Indy and Remy are finally reunited in the trenches. Remy is still as greedy as ever . still eating everything in sight), a theme running through this story. They find a map on a dead soldier and we finally get to see the end of World War I. Perhaps this means Indy won't have to keep being called Henri Defense? The map leads to a missing diamond and this is where the theme of greed comes in. Everyone is after the Peacock's Eye. The only person strangely that's indifferent to finding it is Indiana. I'm still trying to work out whether this is a good thing for the character or whether it takes away tension the story could have. German treasure seeker Zyke who instigates the whole plot in the first place is greedy enough that he'll backstab (maybe literally) his business colleagues to become rich. Played by Adrian Edmondson who British viewers may know as the ginger haired crazy one from 'The Young Ones' Zyke is a shady villain in the classic Indiana Jones style. It's a shame he doesn't last longer as he does a good job of looking shifty. Another person who has an ulterior motive in finding the diamond is his colleague Lily (Jayne Ashbourne), a young woman who puts greed before common sense although her intentions aren't made known until the second part of the story. Ashbourne does a perfectly fine job in the role. Beautiful and gorgeous she can go from charming to hysterically obsessed in under a minute. She's made her life by herself. For better or worse a self made woman although Indy learns later her self made life of greed will be her downfall. This TV movie also sees the return of Howard Carter from Indy's first adventure 'The Curse of the Jackal'. Carter once again played by Pip Torrens is on an archaeological dig and real life writer E. M. Forster (William Osbourne) is along to take account of his findings. On a more sad note this story sees the passing of Indiana's old mentor Helen Seymour. Margaret Tyzack always did an excellent job in the role bringing authority, common sense and humanity. Her death begins the road to Indy's eventual path to understanding that there's never enough time in one's life, we should make the most of it in doing what will have us happy. Director Carl Schultz gets the most out of the locations and it looks for a TV movie of the time quite epic. From the Bridge of the Sighs in England to the Wat Phra Si Sanphet Buddhist temple in Thailand to the movie style red line through the map sequences this slots in quite nicely with the Indiana Jones films.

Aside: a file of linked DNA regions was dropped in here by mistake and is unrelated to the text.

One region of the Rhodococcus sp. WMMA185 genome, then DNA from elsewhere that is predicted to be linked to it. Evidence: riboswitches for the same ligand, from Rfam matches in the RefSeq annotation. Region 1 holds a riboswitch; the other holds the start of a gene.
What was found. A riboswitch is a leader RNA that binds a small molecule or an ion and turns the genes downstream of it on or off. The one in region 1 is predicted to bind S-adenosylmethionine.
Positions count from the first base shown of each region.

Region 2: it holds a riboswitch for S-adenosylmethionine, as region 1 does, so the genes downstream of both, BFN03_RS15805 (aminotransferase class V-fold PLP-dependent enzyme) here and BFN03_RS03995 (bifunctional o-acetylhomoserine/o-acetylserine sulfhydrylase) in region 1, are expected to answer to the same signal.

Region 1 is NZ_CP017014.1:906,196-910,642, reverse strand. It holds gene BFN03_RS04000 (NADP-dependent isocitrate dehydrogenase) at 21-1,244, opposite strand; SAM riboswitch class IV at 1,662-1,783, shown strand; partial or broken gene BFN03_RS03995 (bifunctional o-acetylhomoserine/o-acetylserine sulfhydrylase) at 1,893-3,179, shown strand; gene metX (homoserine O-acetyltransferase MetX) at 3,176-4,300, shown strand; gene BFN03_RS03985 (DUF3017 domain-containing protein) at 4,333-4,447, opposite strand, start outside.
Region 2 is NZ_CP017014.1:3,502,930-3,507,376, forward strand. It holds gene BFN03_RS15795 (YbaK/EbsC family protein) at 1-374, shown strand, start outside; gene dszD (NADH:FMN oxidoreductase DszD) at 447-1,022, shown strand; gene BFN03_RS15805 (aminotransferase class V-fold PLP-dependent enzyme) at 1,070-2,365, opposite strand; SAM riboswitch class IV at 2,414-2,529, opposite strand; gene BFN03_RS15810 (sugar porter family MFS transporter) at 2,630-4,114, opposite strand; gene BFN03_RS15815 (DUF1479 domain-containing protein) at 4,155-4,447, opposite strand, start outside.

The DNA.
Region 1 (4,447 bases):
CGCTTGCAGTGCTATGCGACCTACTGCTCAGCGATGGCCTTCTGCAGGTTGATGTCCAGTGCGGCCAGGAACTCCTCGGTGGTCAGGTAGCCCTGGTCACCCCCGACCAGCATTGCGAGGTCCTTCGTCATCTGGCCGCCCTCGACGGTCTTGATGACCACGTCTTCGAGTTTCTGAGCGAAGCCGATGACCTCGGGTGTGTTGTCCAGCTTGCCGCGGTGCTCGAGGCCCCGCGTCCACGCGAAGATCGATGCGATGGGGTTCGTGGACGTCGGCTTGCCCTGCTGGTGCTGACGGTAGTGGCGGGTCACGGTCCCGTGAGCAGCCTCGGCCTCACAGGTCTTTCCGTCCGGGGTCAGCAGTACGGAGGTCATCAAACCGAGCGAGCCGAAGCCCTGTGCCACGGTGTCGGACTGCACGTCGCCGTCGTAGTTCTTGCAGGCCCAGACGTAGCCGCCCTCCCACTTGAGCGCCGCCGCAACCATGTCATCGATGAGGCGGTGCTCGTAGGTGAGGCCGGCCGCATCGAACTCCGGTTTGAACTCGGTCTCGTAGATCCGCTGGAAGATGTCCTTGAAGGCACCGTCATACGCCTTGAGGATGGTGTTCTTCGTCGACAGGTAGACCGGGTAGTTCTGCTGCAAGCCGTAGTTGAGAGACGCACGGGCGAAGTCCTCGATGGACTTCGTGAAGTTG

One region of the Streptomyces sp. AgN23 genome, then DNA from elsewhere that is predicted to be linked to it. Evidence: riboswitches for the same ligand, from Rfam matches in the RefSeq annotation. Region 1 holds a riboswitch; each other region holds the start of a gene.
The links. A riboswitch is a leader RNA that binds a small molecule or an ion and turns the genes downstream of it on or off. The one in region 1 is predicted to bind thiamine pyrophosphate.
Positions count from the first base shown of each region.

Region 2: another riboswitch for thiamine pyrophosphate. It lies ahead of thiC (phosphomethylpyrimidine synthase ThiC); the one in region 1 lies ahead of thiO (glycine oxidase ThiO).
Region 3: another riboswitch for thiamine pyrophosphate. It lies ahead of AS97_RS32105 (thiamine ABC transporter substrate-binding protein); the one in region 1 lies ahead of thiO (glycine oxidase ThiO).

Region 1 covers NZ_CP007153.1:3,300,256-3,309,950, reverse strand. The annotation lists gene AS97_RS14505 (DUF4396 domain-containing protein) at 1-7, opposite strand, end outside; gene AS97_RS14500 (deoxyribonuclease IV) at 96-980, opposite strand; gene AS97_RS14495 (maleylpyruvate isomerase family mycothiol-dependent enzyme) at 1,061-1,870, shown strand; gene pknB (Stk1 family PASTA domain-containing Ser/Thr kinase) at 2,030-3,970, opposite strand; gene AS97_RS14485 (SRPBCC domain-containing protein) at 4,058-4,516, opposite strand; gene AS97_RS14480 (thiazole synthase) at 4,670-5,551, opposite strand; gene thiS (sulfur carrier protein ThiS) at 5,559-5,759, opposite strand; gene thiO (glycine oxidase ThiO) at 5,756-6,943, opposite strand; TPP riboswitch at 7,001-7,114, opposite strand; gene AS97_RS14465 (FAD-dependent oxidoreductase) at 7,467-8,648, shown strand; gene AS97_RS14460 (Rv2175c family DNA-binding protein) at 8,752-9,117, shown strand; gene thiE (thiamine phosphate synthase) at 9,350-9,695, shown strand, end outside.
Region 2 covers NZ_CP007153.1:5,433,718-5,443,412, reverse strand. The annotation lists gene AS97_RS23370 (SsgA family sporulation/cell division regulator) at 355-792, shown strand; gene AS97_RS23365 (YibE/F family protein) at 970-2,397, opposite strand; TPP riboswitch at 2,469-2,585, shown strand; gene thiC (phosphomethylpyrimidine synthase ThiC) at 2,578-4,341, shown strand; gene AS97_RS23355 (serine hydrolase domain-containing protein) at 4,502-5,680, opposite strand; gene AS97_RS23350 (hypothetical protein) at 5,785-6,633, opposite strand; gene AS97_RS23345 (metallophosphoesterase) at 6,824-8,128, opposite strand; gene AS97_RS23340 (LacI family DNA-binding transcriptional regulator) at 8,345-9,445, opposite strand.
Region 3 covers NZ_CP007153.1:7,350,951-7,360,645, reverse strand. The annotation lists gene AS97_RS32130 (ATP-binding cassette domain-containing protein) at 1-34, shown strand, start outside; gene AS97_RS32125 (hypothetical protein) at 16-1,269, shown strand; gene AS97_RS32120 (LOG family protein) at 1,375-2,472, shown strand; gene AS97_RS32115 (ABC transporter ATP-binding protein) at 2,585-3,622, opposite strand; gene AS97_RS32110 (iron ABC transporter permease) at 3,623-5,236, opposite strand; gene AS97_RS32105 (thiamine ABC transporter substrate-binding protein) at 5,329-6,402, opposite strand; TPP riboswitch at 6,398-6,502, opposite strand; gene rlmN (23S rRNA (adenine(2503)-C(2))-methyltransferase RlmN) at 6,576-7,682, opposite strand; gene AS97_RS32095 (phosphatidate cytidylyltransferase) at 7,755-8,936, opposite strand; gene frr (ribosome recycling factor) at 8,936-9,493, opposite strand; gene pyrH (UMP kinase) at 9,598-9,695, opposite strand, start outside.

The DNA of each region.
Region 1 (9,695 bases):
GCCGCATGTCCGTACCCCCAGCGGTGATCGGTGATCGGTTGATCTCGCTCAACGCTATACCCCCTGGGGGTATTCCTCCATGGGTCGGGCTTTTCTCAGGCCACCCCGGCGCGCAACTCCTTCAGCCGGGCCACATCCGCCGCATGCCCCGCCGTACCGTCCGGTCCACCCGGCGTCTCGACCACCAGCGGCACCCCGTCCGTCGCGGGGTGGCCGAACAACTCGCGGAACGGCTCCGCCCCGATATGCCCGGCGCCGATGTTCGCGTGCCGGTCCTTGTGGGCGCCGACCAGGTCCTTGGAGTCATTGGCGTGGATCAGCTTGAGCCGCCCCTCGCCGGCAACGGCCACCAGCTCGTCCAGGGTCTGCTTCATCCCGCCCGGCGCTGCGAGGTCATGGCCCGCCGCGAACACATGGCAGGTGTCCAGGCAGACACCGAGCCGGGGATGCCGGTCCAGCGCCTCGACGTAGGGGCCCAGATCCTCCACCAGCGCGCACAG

The only issue with 'Treasure of the Peacock's Eye' is that either due to budget or it's own construction the film can't have the same scale as the movies it's trying to imitate. This TV movie lacks the supernatural aspects and booby traps that made the movies so exciting. Indy at one point does a vine swing which lasts about five seconds but that's about it. Even that stunt shows the limitations of the TV format. Viewers wanted to see 'Raiders of the Lost Ark' every week on a TV budget which would have been impossible and repetitive to achieve. In my opinion the re-edited 'The Young Indiana Jones Chronicles' on it's own terms does the Indiana Jones history justice. Although while 'Treasure of the Peacock's Eye' doesn't always succeed in duplicating the adventure of the movies it's still hugely entertaining in it's own right and allows us as the viewer to finally see a glimpse of the young man who will one day become Harrison Ford.
  • Very sloppily written. Indy and his friend claim they are broke after booking passage on a ship, but shortly thereafter are gambling in a high stakes poker game. Its incredibly contrived.

    So sloppy, so contrived. George Lucas should be embarrassed to be associated with this. For example: Indy and his friend, Remy, make a point of saying they've run out of money after booking passage on a ship in their quest, but are then eating sumptuous meals and gambling for high stakes poker game on the ship. They're traveling all over the world yet the same characters keep popping up as if they'd just walked around the block in the same neigborhood. A little native boy gets killed in a supposedly mock battle, but no explanation is given for his death. Escapism is fine, but needs a certain amount of credibility to sustain belief.